Egypt will be receiving its $2 billion IMF loan payment after the year-end review, the International Monetary Fund said, but inflation -- running at just under 32 percent in August -- remains the key risk for stability.
According to Reuters the Fund said in a Tuesday statement that Egypt has made a “good start” to its reform program despite seeking waivers for missing targets in June and a deeper-than-expected currency depreciation.
“Stabilization is already gaining a foothold, and we have seen positive trends,” Subir Lall, IMF mission chief for Egypt, Middle East and Central Asia, said in an online briefing.
“This is a very ambitious program. It takes time to work, but it’s well-calibrated and over the course of this economic program of three years, we should definitely be seeing the payoff.”
Egypt agreed a three-year, $12 billion IMF loan program in November that is tied to sweeping reforms such as spending cuts and tax increases.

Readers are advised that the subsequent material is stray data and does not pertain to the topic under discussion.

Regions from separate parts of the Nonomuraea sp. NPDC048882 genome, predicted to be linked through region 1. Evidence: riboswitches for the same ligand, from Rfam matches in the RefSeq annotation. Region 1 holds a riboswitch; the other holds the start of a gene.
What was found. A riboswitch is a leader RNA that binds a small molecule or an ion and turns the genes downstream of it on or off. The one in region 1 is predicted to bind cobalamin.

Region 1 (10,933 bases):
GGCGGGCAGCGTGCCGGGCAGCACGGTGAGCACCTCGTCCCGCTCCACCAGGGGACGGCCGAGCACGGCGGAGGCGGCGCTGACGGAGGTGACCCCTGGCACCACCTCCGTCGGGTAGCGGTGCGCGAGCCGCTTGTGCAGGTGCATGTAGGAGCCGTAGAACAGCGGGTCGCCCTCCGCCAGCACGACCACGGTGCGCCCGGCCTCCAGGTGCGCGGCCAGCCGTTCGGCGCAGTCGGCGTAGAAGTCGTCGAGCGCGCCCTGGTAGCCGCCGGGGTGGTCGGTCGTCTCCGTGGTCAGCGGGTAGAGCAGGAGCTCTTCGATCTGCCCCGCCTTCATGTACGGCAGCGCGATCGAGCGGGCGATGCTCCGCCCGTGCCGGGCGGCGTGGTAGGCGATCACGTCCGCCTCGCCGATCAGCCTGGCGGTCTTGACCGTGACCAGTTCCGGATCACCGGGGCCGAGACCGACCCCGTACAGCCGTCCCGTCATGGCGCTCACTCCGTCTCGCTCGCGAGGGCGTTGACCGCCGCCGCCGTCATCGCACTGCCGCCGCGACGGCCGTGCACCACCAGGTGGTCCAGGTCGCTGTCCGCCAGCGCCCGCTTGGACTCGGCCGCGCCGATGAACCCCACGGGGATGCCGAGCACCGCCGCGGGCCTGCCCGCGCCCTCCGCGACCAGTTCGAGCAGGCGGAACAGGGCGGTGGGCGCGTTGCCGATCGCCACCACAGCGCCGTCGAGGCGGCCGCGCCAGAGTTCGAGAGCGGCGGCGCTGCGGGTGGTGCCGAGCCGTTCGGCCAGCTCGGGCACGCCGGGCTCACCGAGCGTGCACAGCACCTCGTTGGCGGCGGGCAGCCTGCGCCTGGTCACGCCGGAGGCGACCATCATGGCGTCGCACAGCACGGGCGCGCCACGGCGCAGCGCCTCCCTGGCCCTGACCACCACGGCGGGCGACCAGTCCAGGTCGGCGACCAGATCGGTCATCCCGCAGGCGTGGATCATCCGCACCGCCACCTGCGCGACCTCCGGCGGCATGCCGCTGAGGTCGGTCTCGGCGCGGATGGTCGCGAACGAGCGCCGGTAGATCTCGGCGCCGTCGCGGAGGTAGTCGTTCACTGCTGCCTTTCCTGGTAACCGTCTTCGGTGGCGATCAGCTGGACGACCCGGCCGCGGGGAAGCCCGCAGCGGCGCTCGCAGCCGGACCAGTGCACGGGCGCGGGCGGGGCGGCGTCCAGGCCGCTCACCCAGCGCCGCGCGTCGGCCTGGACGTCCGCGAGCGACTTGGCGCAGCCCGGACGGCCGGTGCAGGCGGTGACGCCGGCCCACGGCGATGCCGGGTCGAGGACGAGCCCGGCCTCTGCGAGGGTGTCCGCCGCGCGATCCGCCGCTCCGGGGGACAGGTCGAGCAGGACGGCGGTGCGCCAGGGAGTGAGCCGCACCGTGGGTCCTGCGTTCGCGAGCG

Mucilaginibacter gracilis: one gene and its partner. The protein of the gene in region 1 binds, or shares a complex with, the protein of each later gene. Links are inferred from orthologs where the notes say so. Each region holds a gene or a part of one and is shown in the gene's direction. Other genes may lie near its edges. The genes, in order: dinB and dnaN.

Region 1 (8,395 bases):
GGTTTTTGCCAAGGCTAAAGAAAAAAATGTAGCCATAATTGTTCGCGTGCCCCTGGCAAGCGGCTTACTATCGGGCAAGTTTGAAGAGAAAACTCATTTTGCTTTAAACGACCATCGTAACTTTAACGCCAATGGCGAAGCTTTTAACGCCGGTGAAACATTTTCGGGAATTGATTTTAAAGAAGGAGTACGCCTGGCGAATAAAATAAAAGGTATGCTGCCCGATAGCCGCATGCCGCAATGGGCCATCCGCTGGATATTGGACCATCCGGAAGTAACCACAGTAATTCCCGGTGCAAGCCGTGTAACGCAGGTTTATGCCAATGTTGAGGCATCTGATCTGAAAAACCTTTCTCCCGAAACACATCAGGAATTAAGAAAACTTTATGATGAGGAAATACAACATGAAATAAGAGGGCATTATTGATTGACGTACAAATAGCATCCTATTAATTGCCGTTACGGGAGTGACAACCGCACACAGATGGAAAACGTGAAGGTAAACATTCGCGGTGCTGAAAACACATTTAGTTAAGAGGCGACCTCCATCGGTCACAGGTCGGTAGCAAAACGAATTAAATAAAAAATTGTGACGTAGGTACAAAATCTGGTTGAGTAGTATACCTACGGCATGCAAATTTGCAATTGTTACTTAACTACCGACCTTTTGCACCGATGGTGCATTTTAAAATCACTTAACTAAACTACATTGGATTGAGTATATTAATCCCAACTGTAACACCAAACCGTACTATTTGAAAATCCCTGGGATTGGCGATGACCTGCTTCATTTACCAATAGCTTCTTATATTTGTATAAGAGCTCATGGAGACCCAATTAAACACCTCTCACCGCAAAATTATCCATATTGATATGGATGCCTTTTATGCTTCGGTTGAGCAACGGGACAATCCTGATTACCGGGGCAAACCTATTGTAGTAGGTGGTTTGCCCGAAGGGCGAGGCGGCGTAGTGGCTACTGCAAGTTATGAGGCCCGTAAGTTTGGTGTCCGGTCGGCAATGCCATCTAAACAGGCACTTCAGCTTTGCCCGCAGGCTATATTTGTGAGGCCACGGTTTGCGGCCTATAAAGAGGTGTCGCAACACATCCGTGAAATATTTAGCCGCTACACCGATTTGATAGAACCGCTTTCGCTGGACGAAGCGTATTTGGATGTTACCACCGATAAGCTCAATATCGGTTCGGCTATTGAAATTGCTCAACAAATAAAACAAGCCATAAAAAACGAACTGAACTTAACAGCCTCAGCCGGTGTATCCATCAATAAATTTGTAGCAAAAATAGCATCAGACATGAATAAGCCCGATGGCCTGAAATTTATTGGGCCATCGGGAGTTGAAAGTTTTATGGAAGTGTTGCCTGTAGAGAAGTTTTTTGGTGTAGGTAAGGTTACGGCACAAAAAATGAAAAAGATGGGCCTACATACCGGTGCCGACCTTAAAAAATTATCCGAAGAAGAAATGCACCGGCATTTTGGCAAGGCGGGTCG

They are designed to help revive an economy hard hit by a shortage of foreign currency and investment in the turmoil that followed its 2011 uprising.
In a review since the deal, the IMF said Egypt should receive a third loan installment of around $2 billion after a second check of progress at the end of this year, but indicators pointed to progress and consolidated economic growth.
The IMF has already approved $4 billion in loan installments, most recently releasing $1.25 billion for Egypt.
Inflation, however, reached three-decade highs in July after fuel price hikes under the IMF deal. It has since dipped a bit although high costs have hit many Egyptians hard in the import-dependent state. Since the Egyptian pound was floated last year, the currency has roughly halved in value.